Not every story need be a novel.

I don't know why it took so long to realize it. I suppose, because I don't read shorter fiction, that I didn't think I'd want to write it.

Here's the thing. I'm not sure that what I write, whether it be novels, novellas, or short stories, are what I would actually read cold. That is, if I ran across the idea without knowing it was me, you know, I'm not sure it would pull my trigger.

I'm not sure what that says about my ambitions. Really kind of bizarre. But there it is. I'm not sure if it means my ideas aren't good enough or that I have different appetites or that I don't know my own mind.

Because I love my stories, and when I'm writing them it's like reading a very intense book.

Yesterday I wrote for 11 hours straight, finished a complete 9000 word story, and I enjoyed every moment of it. Nor do I think the story suffered from the speed, in fact it may have benefited from the creative energy, the excitement, and the goal of finishing.

It's exhausting, mind-draining, and everything but everything else gets put off--even eating. Linda drifted in and out of my attention. (Well, actually, I came to her every 1000 words or so excited to read them outloud to her. She is a gem, folks. A writer's dream wife.) But mostly I was in a fog.

I did a lot of these marathon sessions my first year back in writing, and I loved it, but I also realized that everything else kind of went on autopilot. I also didn't think it was physically healthy. So I arrived at the idea of writing a steady 1500 to 2000 words every day, and I think that was the right approach.

Then again, I love "FREE MARS!" which I wrote in 11 hours yesterday. So I guess every routine can be broken if the urge is strong enough.

The idea that I don't have to do 60K words just because I get an idea is sort of exciting. I mean, it means I can write more things more quickly. Just have fun with them.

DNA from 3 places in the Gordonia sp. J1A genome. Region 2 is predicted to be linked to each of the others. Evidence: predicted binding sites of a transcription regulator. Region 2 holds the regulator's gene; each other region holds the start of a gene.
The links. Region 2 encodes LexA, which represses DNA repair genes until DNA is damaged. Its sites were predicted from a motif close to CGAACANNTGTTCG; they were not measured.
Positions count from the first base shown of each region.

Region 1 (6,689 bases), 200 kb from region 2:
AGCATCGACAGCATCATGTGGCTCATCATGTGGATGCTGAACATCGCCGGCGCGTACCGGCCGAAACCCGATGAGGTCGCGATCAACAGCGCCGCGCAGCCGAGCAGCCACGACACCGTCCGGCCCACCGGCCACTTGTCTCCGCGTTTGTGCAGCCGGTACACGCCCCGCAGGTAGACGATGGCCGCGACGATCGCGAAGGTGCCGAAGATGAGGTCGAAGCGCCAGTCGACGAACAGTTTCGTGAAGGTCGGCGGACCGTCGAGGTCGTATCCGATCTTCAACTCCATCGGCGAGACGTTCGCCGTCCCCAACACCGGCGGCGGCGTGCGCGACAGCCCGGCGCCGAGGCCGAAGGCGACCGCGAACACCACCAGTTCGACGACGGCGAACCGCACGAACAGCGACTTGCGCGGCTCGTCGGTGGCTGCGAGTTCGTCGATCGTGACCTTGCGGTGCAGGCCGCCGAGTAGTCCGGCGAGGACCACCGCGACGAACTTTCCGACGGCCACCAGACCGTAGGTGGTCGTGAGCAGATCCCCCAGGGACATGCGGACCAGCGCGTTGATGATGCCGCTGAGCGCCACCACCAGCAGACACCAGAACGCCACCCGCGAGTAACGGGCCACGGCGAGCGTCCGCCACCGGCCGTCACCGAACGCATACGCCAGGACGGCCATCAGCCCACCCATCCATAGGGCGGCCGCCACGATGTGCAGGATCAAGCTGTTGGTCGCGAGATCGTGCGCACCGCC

I often get these ideas, but then I have to consider whether they are strong enough or interesting enough to carry me for a few months, and most often the answer it no. But some would be just fine for a day or a week or a fortnight or a month, and that is a very freeing idea.

I think I thought that a short story had a specific format, which was a bit of mystery to me. But now I realize a story is just how many words and pages it takes to tell it. Period.

Yes, there is probably a correct formal way to write a short story, and yes, I'm probably doing it all wrong just like when I write poetry, or...probably...novels. But what I enjoy is telling stories, and the stories should be told in the length and style they want to be.

Not commercial relevant, probably. But I'm more and more returning to the pure notion of writing for my own reasons.

I will say this, and it may be egotistical, but I think if I truly set out to do nothing but Big Five mainstream novels, that it would probably take some time, and I'd have any number of set-backs, but that in the end, I'd probably achieve it.

But I'm realizing more and more that I don't want to do that. I don't want to take that journey, because it would keep me from writing what I want when I want. Probably because of my age and relative financial security, I don't want to pay the price because it reins me in.

I'll repeat that: The goal is to write WHAT I want WHEN I want.

And that probably means I'm on my own unless what I write happens accidentally to coincide with the marketplace.

The joy I take in writing must mean something.

I know the old pro writers would roll their eyes at this, and well they should. But it don't matter to me.